BBC NEWS Americas Africa Europe Middle East South Asia Asia Pacific
BBCi NEWS   SPORT   WEATHER   WORLD SERVICE   A-Z INDEX     

BBC News World Edition
 You are in: Entertainment  
News Front Page
Africa
Americas
Asia-Pacific
Europe
Middle East
South Asia
UK
Business
Entertainment
Science/Nature
Technology
Health
-------------
Talking Point
-------------
Country Profiles
In Depth
-------------
Programmes
-------------
BBC Sport
BBC Weather
SERVICES
-------------
EDITIONS
Tuesday, 23 July, 2002, 09:59 GMT 10:59 UK
'N Sync space mission a step closer
'N Sync
Bass (right) could become the youngest person in orbit
'N Sync singer Lance Bass has signed a "provisional agreement" to become a crew member on a trip to the International Space Station.

The Russian Space Agency said the boy band star could be the next space tourist but added he was not yet a confirmed member of the planned October trip.

"So far this is only a provisional agreement and the singer has not yet been officially included in the crew to fly to the International Space Station in October," spokesman Vyacheslav Mikhailichenko said.

Bass, 23, has been in Moscow for intensive training for the 10-day excursion to the space station for a number of weeks.

A contract is being drawn up and if the deal is completed he will become the youngest person to go into orbit and the first celebrity to be launched into space.

'N Sync's Lance Bass
Bass says going into space has been a "lifelong dream"
US space agency NASA has concerns that Bass will be unprepared for the harsh realities of the trip.

But the Russian Space Agency is confident he will be ready in time, despite initially dismissing Bass' intentions to go into orbit because he would need at least six months training.

Bass is expected to pay at least $20m (14m) for the experience of joining the space mission, alongside professional cosmonauts Sergei Zalyotin of Russia and Frank De Winne of Belgium.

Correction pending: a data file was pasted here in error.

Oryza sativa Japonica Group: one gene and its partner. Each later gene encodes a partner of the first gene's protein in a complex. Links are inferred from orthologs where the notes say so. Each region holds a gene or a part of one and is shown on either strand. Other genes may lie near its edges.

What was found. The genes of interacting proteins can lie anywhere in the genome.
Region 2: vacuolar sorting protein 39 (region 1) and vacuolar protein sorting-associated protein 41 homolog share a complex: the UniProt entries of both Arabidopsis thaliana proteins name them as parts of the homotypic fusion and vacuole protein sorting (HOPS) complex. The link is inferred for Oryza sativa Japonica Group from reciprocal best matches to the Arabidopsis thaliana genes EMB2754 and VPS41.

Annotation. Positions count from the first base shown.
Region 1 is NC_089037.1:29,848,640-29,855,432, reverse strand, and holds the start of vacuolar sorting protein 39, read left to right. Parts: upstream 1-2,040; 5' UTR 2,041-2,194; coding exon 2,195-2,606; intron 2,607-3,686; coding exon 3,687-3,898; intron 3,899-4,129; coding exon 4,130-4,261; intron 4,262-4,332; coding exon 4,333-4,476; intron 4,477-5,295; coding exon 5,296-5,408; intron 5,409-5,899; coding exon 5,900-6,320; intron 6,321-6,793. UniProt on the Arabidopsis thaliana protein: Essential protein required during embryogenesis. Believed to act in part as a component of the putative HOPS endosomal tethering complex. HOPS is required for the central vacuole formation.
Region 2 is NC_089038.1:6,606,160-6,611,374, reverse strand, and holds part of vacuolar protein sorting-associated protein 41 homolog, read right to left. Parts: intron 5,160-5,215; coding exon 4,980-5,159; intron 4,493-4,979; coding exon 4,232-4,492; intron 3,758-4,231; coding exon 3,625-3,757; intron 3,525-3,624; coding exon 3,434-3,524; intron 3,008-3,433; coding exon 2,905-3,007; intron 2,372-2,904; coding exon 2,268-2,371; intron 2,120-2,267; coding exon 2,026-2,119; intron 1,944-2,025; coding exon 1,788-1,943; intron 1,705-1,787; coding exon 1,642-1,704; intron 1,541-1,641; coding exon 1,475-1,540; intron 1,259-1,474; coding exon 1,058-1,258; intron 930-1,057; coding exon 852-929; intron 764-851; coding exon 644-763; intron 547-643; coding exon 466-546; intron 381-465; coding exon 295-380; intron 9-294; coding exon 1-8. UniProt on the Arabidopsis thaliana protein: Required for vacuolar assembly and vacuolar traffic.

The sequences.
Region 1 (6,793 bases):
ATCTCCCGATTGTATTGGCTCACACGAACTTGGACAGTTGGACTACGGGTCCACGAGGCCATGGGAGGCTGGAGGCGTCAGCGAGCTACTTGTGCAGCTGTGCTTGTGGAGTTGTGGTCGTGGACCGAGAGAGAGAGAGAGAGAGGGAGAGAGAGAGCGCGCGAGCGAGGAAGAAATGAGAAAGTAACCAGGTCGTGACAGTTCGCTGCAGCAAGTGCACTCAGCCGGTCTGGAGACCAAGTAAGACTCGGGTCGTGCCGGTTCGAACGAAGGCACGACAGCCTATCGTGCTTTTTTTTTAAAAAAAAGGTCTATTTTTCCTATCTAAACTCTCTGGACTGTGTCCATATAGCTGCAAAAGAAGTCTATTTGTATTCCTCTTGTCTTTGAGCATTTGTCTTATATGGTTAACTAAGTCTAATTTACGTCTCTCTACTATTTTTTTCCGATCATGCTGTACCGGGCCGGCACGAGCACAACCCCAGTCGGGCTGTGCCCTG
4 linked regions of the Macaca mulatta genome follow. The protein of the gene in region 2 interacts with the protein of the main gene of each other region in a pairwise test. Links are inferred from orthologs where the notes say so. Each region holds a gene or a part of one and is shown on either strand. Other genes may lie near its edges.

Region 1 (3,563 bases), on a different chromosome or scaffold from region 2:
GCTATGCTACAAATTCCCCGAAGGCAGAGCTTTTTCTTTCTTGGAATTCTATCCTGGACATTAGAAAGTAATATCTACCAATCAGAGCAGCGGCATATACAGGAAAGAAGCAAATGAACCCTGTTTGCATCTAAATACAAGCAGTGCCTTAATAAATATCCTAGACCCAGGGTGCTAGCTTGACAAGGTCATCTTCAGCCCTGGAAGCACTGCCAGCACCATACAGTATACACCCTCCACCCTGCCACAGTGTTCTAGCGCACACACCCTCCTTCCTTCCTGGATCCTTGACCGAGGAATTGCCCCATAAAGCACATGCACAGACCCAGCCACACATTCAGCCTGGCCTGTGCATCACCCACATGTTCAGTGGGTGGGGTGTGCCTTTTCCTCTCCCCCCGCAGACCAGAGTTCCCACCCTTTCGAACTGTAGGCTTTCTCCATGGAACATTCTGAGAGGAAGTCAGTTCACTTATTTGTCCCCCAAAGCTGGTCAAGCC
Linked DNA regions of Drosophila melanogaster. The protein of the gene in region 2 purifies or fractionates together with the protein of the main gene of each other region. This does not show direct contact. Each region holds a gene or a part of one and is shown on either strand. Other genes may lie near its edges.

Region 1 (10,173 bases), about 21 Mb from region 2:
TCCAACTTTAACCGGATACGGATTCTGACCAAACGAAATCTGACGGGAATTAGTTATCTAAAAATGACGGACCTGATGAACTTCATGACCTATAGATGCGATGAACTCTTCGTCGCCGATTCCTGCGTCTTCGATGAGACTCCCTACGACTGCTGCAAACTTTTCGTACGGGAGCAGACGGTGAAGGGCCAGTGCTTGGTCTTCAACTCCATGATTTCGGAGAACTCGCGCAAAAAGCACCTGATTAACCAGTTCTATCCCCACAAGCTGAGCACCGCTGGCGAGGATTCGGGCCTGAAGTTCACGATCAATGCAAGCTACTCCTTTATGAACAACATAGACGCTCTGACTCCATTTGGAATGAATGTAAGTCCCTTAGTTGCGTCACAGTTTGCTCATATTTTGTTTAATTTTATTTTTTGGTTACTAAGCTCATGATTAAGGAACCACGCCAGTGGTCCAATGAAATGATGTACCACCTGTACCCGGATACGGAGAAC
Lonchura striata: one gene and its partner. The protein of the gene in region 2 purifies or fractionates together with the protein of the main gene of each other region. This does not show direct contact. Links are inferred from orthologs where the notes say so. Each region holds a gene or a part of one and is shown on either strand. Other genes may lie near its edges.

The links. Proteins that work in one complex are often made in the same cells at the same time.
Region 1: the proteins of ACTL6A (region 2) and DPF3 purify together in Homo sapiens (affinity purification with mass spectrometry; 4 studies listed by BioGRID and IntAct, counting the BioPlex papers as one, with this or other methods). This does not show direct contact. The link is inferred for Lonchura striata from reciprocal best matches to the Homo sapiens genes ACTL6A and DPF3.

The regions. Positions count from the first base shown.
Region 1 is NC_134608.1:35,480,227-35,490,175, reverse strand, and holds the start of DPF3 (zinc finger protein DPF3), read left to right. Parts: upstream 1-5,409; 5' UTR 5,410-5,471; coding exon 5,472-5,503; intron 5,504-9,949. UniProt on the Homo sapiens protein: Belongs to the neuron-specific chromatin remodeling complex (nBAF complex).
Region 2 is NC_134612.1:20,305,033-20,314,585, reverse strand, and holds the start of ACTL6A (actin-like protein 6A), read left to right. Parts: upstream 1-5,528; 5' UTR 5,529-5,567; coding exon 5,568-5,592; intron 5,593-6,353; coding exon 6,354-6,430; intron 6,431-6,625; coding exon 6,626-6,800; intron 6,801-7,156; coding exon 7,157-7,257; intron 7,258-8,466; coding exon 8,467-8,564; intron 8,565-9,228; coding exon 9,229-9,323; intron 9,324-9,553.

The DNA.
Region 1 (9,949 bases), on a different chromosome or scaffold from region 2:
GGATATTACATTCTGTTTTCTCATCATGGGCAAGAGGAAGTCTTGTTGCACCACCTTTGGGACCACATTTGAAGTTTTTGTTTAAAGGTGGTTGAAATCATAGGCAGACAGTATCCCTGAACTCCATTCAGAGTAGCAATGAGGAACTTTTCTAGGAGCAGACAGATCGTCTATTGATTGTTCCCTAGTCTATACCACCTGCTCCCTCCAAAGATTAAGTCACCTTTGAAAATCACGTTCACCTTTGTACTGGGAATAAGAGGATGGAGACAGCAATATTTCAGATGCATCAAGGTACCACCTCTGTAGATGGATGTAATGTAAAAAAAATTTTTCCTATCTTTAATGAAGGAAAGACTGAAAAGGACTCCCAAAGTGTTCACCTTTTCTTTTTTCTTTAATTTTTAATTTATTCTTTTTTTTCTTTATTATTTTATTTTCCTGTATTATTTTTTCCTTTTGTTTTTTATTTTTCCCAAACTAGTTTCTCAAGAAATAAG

Bass recently had a minor heart operation to rectify an irregular heartbeat in preparation for the mission.

He has since passed a battery of medical tests.

He has said it was his "lifelong dream" to go into orbit after attending a space camp as a child.

The Russian space agency has kept one seat available in the three-person Soyuz spacecraft set to launch in the autumn.

If the deal is signed, he would follow in the footsteps of pioneering space tourists Dennis Tito and Mark Shuttleworth, who reportedly paid $20m each for their trips to the space station.

See also:

31 May 02 | Entertainment
29 May 02 | Entertainment
29 May 02 | Entertainment
17 May 02 | Entertainment
12 Jun 02 | Science/Nature
01 May 02 | Talking Point
05 May 02 | Science/Nature
25 Apr 02 | Science/Nature
Internet links:


The BBC is not responsible for the content of external internet sites

Links to more Entertainment stories are at the foot of the page.


E-mail this story to a friend

Links to more Entertainment stories

© BBC ^^ Back to top

News Front Page | Africa | Americas | Asia-Pacific | Europe | Middle East |
South Asia | UK | Business | Entertainment | Science/Nature |
Technology | Health | Talking Point | Country Profiles | In Depth |
Programmes